narrower and whose process is closer to home. The preference for PTAs
over WTO agreements is often merely out of pragmatism rather that
A further analysis of the forum choice of Geneva-based NSAs demonstrated
that although these actors recognize the importance of multilateralism
in creating a rules-based system, protecting the interests of developing
countries and the possibility of influencing a higher number of players
in Geneva, this preference is often not reflected in the positions of
their affiliates elsewhere.
The lessons for the WTO is that it needs to encourage a debate about its
core functions besides its role as a forum for negotiations. It also
needs to carry the point across that the multilateral rule-making
process is able to generate public goods.
The open debate was very much driven by CSO representatives who pointed
out that the results of the study might be influenced by the freeze in
the Doha negotiations. This might have shifted civil society’s attention
from the multilateral process to the more dynamic PTA environment.
Another issue raised was the importance of lobbying regional groups in
the WTO. The panellists responded that these groupings often have
limited role in pushing issues on the WTO agenda, due to their poor
coordination and the different trade strategies of their members. The
most effective groups are the common-interest groups, but the scope of
their action is limited to few issues.
More on this session
Session 12: Food security requires more than a
Doha agriculture deal, panellists say
SESSION TITLE: Policy coherence between trade, global food security and
poverty reduction goals
This session’s objective was to shed some
light on the use of trade distorting measures in agriculture and their
effects on commodity prices, food stocks and thus food security for many
developing countries. It was suggested that if the WTO does include some
provisions to restrict the use of protectionist measures by developed
countries, such as those contained in the Agriculture Agreement, more
should be done ensure food security for all. Greater policy coherence at
the domestic and amongst institutions at the international level should
also be addressed .
Josef Schmidhuber raised the
question of the compatibility of WTO’s framework with the transition
from “The Old Normal” to the “New Normal”. That is, from a situation of
mass support to the agriculture sector, creating surplus, market
volatility and low prices (background of the launch of the Doha Round)
to a high price environment for commodities with permanent shortages and
food insecurity. Most of the poor are net food buyers in value terms,
there is thus a parallel increase in under nutrition with the increase
in commodity prices. Export restrictions and import subsidies are
responsible for increasing prices which in turn has a direct impact on
food security as commodities become unaffordable for many people living
in developing countries. Higher commodity prices also harm those who
should benefit from them due to the lack of adequate infrastructure to
share these benefits and boost production. If the WTO has provisions to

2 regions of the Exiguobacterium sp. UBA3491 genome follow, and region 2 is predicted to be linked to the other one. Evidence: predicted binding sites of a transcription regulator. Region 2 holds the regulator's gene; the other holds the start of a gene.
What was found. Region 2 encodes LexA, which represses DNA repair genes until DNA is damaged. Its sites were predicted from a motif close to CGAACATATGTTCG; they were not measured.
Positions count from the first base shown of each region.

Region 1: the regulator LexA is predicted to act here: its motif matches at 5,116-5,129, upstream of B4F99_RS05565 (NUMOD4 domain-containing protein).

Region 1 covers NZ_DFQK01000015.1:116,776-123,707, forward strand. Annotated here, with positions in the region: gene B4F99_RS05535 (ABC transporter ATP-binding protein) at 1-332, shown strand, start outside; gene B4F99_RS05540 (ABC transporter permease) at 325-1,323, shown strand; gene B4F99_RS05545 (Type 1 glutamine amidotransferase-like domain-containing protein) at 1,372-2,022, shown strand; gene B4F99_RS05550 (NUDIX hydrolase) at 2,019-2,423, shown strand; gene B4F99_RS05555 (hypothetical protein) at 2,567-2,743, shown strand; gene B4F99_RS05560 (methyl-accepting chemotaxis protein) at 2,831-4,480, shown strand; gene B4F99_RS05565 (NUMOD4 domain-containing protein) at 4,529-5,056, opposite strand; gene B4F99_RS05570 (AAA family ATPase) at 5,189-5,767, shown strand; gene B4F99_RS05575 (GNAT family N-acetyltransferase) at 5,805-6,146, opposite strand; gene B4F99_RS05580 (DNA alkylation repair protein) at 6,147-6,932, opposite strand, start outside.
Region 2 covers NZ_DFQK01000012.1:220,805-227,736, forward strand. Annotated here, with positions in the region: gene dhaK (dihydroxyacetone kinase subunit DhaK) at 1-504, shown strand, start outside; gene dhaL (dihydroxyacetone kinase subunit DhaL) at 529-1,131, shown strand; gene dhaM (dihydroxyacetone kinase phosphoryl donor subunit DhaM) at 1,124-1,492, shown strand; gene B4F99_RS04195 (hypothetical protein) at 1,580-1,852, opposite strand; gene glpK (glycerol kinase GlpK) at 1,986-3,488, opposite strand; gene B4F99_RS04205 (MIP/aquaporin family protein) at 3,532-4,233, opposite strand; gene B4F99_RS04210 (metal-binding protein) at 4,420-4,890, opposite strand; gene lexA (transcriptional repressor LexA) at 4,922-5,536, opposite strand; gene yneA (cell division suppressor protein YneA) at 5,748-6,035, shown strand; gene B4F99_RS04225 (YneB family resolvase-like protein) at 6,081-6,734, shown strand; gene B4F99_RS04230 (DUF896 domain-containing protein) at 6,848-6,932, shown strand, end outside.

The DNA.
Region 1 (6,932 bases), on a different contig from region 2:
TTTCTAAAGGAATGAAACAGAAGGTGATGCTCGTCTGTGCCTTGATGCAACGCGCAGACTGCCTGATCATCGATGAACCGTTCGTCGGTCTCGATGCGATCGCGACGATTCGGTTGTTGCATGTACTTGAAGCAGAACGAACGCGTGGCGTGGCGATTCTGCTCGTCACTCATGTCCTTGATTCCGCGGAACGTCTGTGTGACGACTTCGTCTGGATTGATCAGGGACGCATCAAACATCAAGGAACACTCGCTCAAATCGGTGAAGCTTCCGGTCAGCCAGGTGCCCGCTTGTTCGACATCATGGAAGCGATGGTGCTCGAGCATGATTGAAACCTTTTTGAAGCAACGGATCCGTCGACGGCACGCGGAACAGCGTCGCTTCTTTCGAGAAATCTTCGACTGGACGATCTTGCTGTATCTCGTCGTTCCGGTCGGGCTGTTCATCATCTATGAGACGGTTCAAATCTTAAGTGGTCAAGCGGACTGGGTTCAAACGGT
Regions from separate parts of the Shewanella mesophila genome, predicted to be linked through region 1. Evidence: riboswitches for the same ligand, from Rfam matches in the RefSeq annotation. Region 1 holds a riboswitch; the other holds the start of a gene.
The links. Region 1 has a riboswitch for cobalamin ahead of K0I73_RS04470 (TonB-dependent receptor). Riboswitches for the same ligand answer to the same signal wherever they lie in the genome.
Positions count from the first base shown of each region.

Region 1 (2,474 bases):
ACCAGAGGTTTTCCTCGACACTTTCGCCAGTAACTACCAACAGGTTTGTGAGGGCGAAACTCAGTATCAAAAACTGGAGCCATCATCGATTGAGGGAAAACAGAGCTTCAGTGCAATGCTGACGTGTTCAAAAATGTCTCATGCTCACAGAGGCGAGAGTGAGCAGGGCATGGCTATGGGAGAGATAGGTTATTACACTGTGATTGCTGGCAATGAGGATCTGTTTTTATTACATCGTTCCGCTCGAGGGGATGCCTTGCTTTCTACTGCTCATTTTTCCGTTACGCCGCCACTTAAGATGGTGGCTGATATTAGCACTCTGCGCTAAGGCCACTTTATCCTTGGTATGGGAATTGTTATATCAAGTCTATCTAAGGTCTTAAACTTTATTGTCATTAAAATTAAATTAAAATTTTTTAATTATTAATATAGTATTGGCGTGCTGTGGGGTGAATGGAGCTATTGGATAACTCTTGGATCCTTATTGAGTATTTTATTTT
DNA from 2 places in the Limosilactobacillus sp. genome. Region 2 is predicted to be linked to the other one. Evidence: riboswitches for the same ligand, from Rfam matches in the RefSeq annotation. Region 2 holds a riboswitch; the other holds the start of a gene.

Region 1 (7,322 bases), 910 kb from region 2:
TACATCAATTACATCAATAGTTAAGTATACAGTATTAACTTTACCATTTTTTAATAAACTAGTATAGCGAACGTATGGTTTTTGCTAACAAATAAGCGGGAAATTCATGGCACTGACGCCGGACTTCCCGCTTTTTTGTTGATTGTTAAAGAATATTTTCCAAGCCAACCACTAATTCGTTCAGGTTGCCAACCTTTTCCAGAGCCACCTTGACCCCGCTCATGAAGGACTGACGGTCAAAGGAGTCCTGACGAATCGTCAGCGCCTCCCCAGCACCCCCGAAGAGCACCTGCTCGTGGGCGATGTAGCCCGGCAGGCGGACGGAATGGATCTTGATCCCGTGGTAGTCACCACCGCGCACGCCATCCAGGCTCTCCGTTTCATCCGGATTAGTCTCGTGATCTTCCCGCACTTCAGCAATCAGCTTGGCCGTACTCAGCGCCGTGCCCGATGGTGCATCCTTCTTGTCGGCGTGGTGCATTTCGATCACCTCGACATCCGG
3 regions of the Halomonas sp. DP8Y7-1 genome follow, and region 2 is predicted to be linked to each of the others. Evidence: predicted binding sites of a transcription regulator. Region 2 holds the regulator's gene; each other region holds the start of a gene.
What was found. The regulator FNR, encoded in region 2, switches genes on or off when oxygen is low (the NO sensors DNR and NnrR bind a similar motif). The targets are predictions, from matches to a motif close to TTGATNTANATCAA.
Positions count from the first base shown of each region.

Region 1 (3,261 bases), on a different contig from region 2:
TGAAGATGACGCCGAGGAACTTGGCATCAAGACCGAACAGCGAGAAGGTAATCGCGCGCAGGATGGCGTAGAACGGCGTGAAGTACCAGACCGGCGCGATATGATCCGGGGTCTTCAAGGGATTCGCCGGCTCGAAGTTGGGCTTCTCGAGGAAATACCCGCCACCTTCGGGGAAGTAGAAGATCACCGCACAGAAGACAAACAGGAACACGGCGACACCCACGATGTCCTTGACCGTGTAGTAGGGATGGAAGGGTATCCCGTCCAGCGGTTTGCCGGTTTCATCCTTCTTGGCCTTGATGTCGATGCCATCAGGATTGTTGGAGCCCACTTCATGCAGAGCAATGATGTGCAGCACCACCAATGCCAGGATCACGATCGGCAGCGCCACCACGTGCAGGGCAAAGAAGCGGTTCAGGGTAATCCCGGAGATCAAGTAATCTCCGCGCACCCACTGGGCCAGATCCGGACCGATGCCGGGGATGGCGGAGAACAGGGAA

regulate export regulations, as contained in Article 23 of the
Agricutlure Agreement, these disciplines have only had little impact.
Josef Schmidhuber concluded his presentation by stating that poor
farmers could benefit from free trade if the aid and investment policy
space is filled by the DDA and if the asymmetries in trade disciplines
François Riegert described food
security as availability, access, utility and stability. He suggested
that food insecurity could be reduced through the support for
agriculture in the developing countries; the support for research in the
developing countries; a responsible and sustainable management of the
tenure system; a reduction in the volatility of agriculture markets and
commodities. On the articulation between food security and the WTO,
François Riegert suggested that though the FAO and the WTO may not share
common views on the benefits (or not) of food security, one cannot
conclude that there is incompatibility. WTO’s Articles XXh, Article 38
and the Agricutlure Agreement are examples of WTO’s efforts to
stabilized price volatility in commodities. François Riegert concluded
by calling for more coherence between global governance institutions and
suggested that a “Agriculture Stability Forum” be established.
Flavio S. Damico began his
presentation by stating that policy coherence begins at home before it
can be tackled at the international level. Concerning the relations
between trade rules and food security, he suggested that the Agriculture
Agreement allowed ample policy space for developing countries which are
exempt from existing disciplines. He warned about the adverse effects of
trade distorting policies (e.g. export restrictions) in agriculture
which affect developing countries in addition to harming the country
using such measures.
Enrique Dominguez Lucero began his
presentation by stating that Mexico has been adversely affected by some
counties continued use of duties and subsidies. Since the launch of the
DDA, Mexico encountered some difficulties with blocs of countries which
use protectionist measures. Mexico’s federal government has thus shifted
its focus to concentrate on how to address agriculture issues.
Commitments made under the WTO are paralyzed by the DDA, through the
inclusion of new issues such as quality standards or country of origin
labelling. It is urgent that negotiations are pursued so as to increase
security in the agricultural sector.
Ravi Bangar stated that India’s
economy is growing at an 8.5% growth rate and hopes to reach 9% next
year. Nevertheless, growth in the agriculture sector is the lowest.